No Room

When the planes struck, the call came. Some of our finest responded.
It’s been 10 years. This time, the call isn’t coming.
And that is a shame beyond words.
I’m sure you’ve heard the news by now. You’d almost have to have been a mile beneath Ground Zero to have missed it. On Sept. 11, New York City is holding a ceremony to remember THE Sept. 11. Political leaders will be there. The family of those killed will be there.
The firefighters and other first responders who came to the Towers won’t be. Not enough room.
At the moment, my indignation is mixed with a reluctant nod toward the logistics of the situation. On the day the Towers fell and in the days that followed, for example, there were 91,000 emergency workers on the site from across the country. Never mind the others who could reasonably claim a right to be there, such as the family of those who survived 9/11 – who also haven’t been invited, by the way; they’re on standby in case someone cancels.
If everyone who had been touched by 9/11 came to the ceremony, New York State wouldn’t be big enough to hold them all. Never mind New York City.
But at the same time, it is a shame.
If ever there was a moment when this nation came together, it was Sept. 11, 2011. It was when firefighters and police became national heroes, when politicians could briefly join hands instead of put up fists, when you could look at your neighbor across the street and say the mantra usually reserved for Thanksgiving: “Maybe we don’t agree on everything, but we’re still family.”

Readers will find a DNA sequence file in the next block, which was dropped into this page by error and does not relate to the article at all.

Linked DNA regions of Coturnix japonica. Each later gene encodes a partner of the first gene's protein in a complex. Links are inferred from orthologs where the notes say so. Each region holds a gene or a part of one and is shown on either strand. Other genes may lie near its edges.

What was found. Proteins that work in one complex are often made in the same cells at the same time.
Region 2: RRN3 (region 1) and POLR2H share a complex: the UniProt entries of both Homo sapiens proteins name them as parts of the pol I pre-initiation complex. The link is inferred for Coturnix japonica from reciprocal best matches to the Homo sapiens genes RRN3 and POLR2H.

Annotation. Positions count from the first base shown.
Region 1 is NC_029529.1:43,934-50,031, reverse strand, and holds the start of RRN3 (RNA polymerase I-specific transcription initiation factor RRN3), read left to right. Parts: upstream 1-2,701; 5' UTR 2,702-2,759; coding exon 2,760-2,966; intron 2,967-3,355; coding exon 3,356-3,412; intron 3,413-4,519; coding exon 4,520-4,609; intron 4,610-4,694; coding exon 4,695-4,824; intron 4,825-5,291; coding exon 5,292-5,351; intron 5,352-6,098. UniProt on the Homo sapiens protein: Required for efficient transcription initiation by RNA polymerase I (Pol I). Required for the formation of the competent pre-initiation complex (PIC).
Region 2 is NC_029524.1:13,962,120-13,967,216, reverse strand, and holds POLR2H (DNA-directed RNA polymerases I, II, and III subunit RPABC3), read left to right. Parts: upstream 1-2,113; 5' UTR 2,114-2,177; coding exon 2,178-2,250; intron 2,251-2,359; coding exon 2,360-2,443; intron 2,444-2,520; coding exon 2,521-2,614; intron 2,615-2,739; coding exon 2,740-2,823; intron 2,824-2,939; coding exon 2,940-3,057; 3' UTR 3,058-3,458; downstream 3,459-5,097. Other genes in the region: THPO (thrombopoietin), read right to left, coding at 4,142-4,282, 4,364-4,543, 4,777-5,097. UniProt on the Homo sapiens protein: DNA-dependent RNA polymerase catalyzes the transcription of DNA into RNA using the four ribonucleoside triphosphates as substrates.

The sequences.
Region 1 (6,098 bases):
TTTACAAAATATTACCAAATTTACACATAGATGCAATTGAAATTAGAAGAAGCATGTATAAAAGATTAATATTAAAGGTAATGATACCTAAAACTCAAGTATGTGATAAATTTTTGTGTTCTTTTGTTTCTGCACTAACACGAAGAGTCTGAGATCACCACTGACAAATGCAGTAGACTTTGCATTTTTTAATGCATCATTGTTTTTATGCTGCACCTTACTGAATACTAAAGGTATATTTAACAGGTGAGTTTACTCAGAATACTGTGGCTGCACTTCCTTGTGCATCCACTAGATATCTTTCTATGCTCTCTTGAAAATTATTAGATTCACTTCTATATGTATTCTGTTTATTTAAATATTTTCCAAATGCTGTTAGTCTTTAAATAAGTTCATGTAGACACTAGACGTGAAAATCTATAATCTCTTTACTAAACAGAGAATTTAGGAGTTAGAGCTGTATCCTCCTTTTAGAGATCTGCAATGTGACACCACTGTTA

To reduce all that to a squabble over who can or can’t be in the crowd on the day seems silly. Even embarrassing.
A compromise, perhaps, could have worked. I think in our hearts, everyone knows everyone can’t go. The space in our hearts for that day is endless; the space on the ground is starkly limited.
But on a day of symbols, why not a few more?
Why not, say, 100 New York first responders from that day? Why not choose two each from every other state across the country, representing all those who lent a hand in a dark hour? Why not do the same with the families of the survivors, and all the others you can think of – a symbolic number to represent the many, many behind them, united with those who had lost so much?
The actual names could have been chosen by lot. There’d still be some grumbling, sure – we didn’t stop being human on 9/11 – but it wouldn’t be the deep resentment of a just honor denied.
Too late now, I know. Maybe something to consider for the 15th or the 20th.
For now, maybe it’s just enough to try to get some of that old spirit back. To recall that wherever we were, the attacks touched us, that wherever we are, we can remember.
Remember those who fell.
Remember those who lived.
Remember that out of many, we are still one.
I hope, in the end, we can all find room for that.